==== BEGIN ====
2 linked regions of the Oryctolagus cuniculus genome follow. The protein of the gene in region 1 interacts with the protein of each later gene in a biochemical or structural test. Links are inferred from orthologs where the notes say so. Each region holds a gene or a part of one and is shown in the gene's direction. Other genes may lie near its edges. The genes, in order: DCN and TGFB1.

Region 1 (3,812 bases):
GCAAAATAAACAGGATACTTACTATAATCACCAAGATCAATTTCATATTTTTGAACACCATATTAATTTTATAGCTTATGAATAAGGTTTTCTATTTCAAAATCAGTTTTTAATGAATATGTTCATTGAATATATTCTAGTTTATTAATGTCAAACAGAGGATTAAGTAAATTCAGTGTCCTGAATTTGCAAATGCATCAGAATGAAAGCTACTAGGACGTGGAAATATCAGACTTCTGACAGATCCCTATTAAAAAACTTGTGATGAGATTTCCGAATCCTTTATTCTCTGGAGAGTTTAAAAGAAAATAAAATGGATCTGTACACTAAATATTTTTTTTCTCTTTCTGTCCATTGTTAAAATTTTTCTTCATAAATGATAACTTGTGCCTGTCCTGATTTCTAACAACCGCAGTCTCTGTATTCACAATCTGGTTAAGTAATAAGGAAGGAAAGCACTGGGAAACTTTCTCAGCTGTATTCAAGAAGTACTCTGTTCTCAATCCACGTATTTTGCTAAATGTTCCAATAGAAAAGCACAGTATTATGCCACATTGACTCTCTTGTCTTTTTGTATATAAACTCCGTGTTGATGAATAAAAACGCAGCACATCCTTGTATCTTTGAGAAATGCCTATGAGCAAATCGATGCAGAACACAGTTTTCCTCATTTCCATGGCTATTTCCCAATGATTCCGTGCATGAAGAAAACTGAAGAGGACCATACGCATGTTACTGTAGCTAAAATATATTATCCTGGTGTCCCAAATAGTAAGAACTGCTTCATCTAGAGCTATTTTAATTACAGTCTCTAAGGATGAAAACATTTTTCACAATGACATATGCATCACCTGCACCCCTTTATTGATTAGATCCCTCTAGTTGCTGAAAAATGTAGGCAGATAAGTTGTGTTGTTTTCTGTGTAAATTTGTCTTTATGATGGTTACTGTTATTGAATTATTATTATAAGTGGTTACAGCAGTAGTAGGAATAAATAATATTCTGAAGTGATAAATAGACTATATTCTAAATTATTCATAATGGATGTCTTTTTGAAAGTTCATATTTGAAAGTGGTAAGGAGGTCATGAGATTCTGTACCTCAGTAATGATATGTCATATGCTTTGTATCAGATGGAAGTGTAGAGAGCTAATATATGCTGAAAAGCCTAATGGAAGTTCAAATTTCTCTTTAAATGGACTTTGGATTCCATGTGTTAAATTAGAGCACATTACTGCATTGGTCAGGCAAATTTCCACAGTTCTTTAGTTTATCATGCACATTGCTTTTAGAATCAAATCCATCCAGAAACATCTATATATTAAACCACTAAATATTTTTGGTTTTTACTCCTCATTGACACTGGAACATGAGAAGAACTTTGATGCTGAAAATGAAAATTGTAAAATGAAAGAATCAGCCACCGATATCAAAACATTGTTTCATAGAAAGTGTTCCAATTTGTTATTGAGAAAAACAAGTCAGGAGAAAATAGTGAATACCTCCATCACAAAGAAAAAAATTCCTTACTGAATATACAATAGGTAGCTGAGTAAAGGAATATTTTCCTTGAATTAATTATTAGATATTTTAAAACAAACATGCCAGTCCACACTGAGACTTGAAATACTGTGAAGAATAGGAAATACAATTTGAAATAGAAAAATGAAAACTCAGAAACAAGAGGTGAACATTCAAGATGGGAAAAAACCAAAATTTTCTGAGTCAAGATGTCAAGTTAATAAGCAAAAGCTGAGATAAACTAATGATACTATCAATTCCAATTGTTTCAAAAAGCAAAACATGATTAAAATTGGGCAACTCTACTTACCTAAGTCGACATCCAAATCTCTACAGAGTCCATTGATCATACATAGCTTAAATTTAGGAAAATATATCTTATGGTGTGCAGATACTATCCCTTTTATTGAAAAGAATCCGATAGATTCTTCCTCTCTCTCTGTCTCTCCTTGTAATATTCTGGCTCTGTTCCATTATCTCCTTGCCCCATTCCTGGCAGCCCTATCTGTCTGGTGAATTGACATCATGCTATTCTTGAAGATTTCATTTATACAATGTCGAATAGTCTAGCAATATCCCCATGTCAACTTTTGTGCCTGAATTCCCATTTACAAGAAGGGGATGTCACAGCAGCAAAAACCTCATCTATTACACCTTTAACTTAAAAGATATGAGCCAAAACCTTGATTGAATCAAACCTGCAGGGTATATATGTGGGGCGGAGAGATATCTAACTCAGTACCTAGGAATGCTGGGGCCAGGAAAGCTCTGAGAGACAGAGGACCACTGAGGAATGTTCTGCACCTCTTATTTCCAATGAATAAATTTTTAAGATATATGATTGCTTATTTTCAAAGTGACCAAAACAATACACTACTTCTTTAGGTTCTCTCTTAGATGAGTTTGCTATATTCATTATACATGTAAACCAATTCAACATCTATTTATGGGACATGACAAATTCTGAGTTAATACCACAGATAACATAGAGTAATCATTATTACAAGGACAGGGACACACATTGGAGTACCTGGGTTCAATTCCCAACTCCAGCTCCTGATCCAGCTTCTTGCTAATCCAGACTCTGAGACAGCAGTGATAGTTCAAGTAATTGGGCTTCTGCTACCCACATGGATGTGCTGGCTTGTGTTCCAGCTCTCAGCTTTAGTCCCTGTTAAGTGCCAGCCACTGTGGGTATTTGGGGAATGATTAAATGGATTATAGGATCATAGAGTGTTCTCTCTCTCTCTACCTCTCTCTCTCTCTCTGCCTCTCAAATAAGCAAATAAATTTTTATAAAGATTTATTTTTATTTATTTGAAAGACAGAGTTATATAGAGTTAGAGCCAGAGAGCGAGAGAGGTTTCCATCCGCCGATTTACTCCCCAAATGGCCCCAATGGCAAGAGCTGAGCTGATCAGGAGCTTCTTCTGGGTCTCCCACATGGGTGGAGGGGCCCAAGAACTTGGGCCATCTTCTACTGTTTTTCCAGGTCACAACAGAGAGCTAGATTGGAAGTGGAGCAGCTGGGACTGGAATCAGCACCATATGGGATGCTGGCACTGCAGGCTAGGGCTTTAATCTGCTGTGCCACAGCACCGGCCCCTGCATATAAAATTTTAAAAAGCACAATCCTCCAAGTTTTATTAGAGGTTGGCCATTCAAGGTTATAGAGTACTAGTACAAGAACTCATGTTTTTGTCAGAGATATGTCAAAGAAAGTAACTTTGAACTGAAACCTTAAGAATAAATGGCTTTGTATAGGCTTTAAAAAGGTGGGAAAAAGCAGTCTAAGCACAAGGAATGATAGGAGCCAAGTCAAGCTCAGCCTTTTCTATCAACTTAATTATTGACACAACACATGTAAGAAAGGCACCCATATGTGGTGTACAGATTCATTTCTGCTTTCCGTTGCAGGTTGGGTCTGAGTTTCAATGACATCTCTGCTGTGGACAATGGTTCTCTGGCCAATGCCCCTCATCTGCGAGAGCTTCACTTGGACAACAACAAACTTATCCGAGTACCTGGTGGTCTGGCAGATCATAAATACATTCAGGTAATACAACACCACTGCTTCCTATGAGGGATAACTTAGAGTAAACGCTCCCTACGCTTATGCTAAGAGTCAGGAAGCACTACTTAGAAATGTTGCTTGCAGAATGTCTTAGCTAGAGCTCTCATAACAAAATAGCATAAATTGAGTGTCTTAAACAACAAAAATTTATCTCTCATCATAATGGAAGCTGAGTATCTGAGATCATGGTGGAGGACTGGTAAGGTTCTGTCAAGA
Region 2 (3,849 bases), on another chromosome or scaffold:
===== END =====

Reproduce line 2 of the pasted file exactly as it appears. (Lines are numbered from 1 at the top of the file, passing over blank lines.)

Region 1 (3,812 bases):